Thanksgiving 2020

In everything give thanks; for this is the will of God in Christ Jesus for you.
I Thessalonians 5:18 NKJV

In the United States, Thursday, November 26, is a national holiday that commemorates the harvest festival celebrated by the Pilgrims in 1621. Thanksgiving Day is a day to give thanks.

All of us will agree that 2020 has been a challenging year. We have encountered numerous situations that may be causing us to wonder how to be thankful on Thanksgiving. However, God desires us to always have a thankful heart. The point to remember from this verse in I Thessalonians is that we are to give thanks in all situations – not for all situations.

Let’s think about an acronym for THANKS that will help us be thankful in 2020.

Psalm 118:24 NKJV says, “This is the day the LORD has made; We will rejoice and be glad in it.”
Each day we are given 24 hours of time. During the pandemic shutdown, we had extra time when normal commitments were not required. We had time to do things we previously did not have time to do. More time for family. More time for home projects. More time for God. We were given the opportunity to devote more time developing our relationship with God and going deeper into the Word. I have heard it said that sometimes the worst of times can also be the best of times.
Give thanks!

God declares in Exodus 15:26, “I am the LORD, who heals you.” Jesus fulfills this scripture a multitude of times throughout the New Testament.
Our need for the Lord as our Healer has been accentuated by the pandemic. Those of us who have not contracted COVID are thankful for health. Those who have recovered from the virus are thankful. Family members of those who were not healed need healing from their grief. The Lord is our Healer spiritually, emotionally and physically. When focusing upon health, we must also be thankful for our healthcare workers who continue to give sacrificially.
Give thanks!

Psalm 33:12 states, “Blessed the nation whose God is the Lord, the people He chose for His inheritance.
I sing and pray the words of God Bless America.
In spite of all we have encountered during 2020, we are still a democratic nation. We have the privilege of voting for our leaders. We are a melting pot of races and nationalities striving to learn more of how to best offer equality and freedom to all. We proclaim through the words of the pledge of allegiance to our flag that we are “one nation, under God, with liberty and justice for all.” ALL regardless of race. ALL regardless of gender. ALL regardless of political party. ALL regardless of religion. The Pilgrims came to America for religious freedom – and they were the originators of Thanksgiving.
Give thanks!

Jesus says, in Mark 23:31, “Love your neighbor as yourself.
In Luke 10:29, Jesus is asked “Who is my neighbor?” He responds by telling the parable of the Good Samaritan. Verse 37 reveals that “The one who showed him mercy” is the neighbor to the wounded man.
We have had many opportunities to love our neighbors this year. Personally, we have had more interaction with people in our neighborhood since many people are out for walks. Even while social distancing, we have waved to more of our neighbors than usual. There are many people who have been wounded in various ways. Let us show mercy. Matthew 5:7 says, “Blessed are the merciful, for they will be shown mercy.” I am thankful for law enforcement officials who keep our neighborhoods safe. This includes neighbors next door and neighbors across our nation.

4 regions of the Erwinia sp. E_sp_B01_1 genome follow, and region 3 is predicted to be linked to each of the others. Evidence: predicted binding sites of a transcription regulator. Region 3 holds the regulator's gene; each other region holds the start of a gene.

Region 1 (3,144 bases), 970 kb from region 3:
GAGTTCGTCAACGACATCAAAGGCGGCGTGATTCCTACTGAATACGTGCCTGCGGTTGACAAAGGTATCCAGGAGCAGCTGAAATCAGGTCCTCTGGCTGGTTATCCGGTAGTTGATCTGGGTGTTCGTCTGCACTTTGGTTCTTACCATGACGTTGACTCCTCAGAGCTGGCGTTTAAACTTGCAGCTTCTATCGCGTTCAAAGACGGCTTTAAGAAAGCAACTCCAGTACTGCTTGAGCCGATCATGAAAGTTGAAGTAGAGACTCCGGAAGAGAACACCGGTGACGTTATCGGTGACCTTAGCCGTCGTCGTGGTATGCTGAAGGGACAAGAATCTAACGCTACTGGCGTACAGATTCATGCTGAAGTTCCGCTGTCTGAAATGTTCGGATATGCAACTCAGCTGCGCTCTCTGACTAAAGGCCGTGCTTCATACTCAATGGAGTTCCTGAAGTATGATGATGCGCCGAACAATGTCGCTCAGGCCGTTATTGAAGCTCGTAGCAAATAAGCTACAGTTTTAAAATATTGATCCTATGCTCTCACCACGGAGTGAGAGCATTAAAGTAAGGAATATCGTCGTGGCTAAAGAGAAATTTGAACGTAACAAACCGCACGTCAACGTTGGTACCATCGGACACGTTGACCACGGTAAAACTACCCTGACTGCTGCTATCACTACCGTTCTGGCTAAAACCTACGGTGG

Give thanks!

Ephesians 4:32 NKJV instructs, “Be kind to one another, tenderhearted, forgiving one another, even as God in Christ forgave you.” According to Galatians 5:22-23, kindness is included in fruit of the Spirit.
Kindness has abounded! During the shutdown, people were helping people. Our daughter-in-law became our primary grocery shopper when it did not seem same for us to be in public because we are in the more vulnerable age group. A friend baked bread and shared it with families who were unable to find bread in stores. Our grandchildren chalked encouraging words on driveways. They did errands for family and friends.
Give thanks!

Ecclesiastes 3:1 says, “To everything there is a season, and a time for every purpose under heaven.” Verses 1-8 list specific seasons we encounter.
This season of a pandemic and protests and political strife may be lasting longer than we prefer. However, God is with us and we will get through it.
I believe we will be stronger because of what we have encountered. Romans 8:28 reminds us, “And we know that in all things God works for the good of those who love Him, who have been called according to His purpose.
Give thanks!

Let us give THANKS for
Time – Health – America – Neighbors – Kindness – Seasons
Praise the LORD. Give thanks to the LORD, for He is good;
His love endures forever.Psalm 106:1
I will bless the LORD at all times; His praise will always be on my lips.
Psalm 34:1
Happy Thanksgiving!

I Don’t Know What to Think!

“I don’t know what to think!” This is a statement many of us may be expressing at this time. Who can we trust? What can we believe? People respond differently to these questions when answering from a human perspective. Sarah Young points out that people’s thoughts are unreliable because they are distorted by our sinfulness, weakness and insecurities. Let’s look to a more reliable source – God.

Who can we trust? Proverbs 3:5 tells us, “Trust in the LORD with all your heart And do not lean on your own understanding .”